On 15th April 2023, Seedly held their annual Personal Finance Festival to help participants level up their personal finance game. Here are some key takeaways from the Side Stage!
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In an attempt to help make Singaporeans make more educated and financially-savvy decisions when it comes to personal finance, Seedly held their annual Personal Finance Festival on 15th April 2023, at Suntec Convention Centre.
This year, some of the Singsaver team were given the opportunity to try our hands at becoming moderators, attempting to navigate panel discussions with key panelists, and draw insights from these experts on the various concepts.
Covering a wide range of topics like investments, home loans, credit cards, budgeting, insurance and more, Seedly’s event saw a huge turn up of more than 3,000 participants, eager to learn more about personal finance.
If you didn’t get to attend the event or didn’t manage to go for all the panels you were interested in, fret not. Here are some key takeaways from the side stage panel discussions in case you missed out!
Table of contents:
- Budgeting — How to Super Optimise Your Savings and Spending to Build Wealth
- Savings — Managing Your Finances as a Household
- Credit Cards — Maximise Your Travel With Credit Card Miles (Keynote)
- Insurance — How Much Insurance Is Too Much?
- Career — Chasing Your Passions While Getting The Best Salary (Keynote)
- Home Loans — Tips and Tricks For Your Home Loan (Keynote)
- Investment — REITS - Can REITs Do Well in an Era of High Interest Rates?
- Renovations — Finding The Right Fit to Renovate Your Home
- Mental Wellbeing: Protecting Your Mental Health at Work and at Home (Keynote)
Budgeting: How to Super Optimise Your Savings and Spending to Build Wealth
Are you taking advantage of the products out there to make your savings work harder? In this panel, Christopher Chong (HoneyMoney SG), Sara Wee (The Weeblings), Walter de Oude (Chocolate Finance) and Audrey Ho (Citibank) shared about some tips on how to maximise their savings, as well as their secrets to building wealth.
Sara and Christopher touched on the importance of emergency savings as a foundation to your wealth, as it helps you to tide over any unexpected circumstances like a retrenchment or medical ailment. It should also be your priority when it comes to financial allocation before you start looking into growing your wealth.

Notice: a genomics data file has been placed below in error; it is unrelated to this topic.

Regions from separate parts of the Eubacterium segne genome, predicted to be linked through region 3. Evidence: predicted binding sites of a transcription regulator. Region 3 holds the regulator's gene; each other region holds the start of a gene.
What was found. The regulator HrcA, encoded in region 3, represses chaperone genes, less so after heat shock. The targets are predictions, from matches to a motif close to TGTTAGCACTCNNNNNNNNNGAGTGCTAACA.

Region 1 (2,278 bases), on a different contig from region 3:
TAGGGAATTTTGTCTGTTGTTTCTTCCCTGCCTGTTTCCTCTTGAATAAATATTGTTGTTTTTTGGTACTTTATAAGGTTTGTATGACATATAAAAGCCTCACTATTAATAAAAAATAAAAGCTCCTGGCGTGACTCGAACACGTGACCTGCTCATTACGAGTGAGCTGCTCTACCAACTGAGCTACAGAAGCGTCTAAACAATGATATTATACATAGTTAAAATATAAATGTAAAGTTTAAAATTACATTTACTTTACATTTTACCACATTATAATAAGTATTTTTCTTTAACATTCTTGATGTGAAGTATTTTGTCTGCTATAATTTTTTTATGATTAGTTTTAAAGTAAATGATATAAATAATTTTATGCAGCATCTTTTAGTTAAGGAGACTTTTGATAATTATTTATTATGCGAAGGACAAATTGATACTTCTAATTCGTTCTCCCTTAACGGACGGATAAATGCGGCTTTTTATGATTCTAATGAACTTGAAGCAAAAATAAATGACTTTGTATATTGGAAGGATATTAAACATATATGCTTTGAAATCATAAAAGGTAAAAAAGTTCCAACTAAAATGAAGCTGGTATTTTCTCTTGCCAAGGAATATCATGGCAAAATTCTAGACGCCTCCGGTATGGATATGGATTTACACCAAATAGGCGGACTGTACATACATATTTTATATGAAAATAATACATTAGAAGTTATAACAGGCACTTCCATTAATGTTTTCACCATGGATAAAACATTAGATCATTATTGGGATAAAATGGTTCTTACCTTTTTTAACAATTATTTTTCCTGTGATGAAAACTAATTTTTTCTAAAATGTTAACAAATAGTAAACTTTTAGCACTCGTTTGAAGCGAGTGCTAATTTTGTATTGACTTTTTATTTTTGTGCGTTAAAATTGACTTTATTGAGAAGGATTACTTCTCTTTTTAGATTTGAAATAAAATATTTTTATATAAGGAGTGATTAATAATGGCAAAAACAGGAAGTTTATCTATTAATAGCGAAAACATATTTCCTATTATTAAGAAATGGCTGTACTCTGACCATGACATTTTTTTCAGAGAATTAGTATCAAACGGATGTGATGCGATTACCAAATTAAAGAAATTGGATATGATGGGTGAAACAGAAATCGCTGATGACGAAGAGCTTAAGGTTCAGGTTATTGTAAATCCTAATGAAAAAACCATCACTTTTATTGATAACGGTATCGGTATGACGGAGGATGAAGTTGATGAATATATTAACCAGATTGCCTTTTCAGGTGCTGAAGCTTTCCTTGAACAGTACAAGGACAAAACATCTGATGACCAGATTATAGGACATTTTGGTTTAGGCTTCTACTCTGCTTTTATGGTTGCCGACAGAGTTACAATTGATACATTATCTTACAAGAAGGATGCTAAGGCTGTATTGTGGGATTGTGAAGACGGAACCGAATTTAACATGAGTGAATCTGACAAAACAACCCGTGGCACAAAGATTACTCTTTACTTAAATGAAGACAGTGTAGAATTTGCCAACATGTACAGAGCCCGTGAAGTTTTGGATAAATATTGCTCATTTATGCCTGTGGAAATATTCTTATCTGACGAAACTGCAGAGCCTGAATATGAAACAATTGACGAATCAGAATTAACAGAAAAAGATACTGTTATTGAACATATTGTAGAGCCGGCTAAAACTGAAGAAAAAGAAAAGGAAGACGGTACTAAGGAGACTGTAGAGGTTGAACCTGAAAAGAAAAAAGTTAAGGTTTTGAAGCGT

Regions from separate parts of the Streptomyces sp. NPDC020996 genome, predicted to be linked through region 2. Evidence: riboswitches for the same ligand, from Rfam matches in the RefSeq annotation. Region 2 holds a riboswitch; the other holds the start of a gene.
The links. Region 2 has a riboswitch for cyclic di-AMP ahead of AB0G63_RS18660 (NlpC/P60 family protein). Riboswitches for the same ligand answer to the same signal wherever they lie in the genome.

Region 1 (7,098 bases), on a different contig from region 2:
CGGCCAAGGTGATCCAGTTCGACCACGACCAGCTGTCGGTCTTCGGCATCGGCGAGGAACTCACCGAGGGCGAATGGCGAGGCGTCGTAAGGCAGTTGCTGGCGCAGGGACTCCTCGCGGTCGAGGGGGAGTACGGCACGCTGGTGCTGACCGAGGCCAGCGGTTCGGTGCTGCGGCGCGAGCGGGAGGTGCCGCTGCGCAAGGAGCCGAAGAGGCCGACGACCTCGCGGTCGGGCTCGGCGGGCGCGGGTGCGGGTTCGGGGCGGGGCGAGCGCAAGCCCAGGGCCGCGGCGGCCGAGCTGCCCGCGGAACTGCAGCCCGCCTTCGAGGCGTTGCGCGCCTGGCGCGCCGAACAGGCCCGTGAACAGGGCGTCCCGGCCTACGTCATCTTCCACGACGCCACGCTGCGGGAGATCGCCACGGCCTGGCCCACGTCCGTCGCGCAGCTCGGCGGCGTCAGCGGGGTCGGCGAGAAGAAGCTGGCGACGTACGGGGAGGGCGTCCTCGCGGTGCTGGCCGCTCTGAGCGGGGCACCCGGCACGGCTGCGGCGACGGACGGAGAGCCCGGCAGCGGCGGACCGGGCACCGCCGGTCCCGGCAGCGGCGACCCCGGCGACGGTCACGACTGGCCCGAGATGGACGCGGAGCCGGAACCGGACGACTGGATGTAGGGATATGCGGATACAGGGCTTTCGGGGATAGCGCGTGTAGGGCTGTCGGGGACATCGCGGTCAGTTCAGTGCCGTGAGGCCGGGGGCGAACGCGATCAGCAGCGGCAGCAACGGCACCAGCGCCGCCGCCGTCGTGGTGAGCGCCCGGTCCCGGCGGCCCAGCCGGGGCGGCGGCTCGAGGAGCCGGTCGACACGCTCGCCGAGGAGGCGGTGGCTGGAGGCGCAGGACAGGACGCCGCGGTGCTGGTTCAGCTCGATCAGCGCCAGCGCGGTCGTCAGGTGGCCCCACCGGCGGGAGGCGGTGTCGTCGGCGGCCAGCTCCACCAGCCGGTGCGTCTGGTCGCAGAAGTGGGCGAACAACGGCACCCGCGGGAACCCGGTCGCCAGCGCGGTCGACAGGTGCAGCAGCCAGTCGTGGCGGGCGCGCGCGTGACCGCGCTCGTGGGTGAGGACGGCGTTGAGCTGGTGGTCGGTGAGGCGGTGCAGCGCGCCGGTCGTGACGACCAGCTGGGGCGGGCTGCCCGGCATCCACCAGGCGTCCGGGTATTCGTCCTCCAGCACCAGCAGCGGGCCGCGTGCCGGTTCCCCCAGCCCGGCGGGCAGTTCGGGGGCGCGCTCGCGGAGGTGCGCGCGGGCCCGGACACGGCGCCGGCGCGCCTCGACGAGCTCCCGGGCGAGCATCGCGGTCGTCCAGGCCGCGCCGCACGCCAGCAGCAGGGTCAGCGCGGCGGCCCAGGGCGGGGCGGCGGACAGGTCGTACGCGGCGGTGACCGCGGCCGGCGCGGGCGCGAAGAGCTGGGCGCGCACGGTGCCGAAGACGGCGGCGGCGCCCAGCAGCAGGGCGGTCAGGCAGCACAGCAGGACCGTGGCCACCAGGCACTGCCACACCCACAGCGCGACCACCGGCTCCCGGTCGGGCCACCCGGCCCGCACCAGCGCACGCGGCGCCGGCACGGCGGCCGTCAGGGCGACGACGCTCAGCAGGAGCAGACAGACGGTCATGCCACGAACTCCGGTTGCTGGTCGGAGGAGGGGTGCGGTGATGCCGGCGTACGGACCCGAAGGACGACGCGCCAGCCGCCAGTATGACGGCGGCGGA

They also shared some of their favourite credit card and savings account combinations, and one highly popular one would be the UOB One Account as it provides one of the highest and easiest to achieve effective interest rate, paired with the UOB Lady’s Card since it offers the highest miles rate to date of up to 6mpd.
When it comes to starting your investment journey, Audrey mentioned the importance of taking note of your cashflow in and out to know exactly what you’re working with, as well as being very clear on your investment objectives and your investment horizon in order to find the right products for your portfolio.
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Savings: Managing your Finances as a Household
Managing your finances individually is already tough as it is, but it becomes even harder when you add your significant other to the mix.
This panel touches on how we can all better navigate couple finance management, as we gain insights from our experts — Josh Tan (The Astute Parent), Sarah Cheng-De Winne (Creator SARAH X. MIRACLE), Deanna Lim (DollarsAndSense) and Jenn Ong (GXS Bank).
All panelists shared that they do advocate for joint accounts, where both particles contribute to the funds. Jenn added that instead one one account, she has multiple accounts for different expenses like groceries and daily expenses. However, they did touch on the importance of having your own savings as well for financial independence.
In terms of splitting bills and financial contributions, Josh touched on the importance of having an open communication and finetuning a system that works for the both of you, especially when one partner is earning significantly more. Jenn shared that allocating a percentage of your income works the best for her household, where the common funds can be used to pay any shared expenses that they have.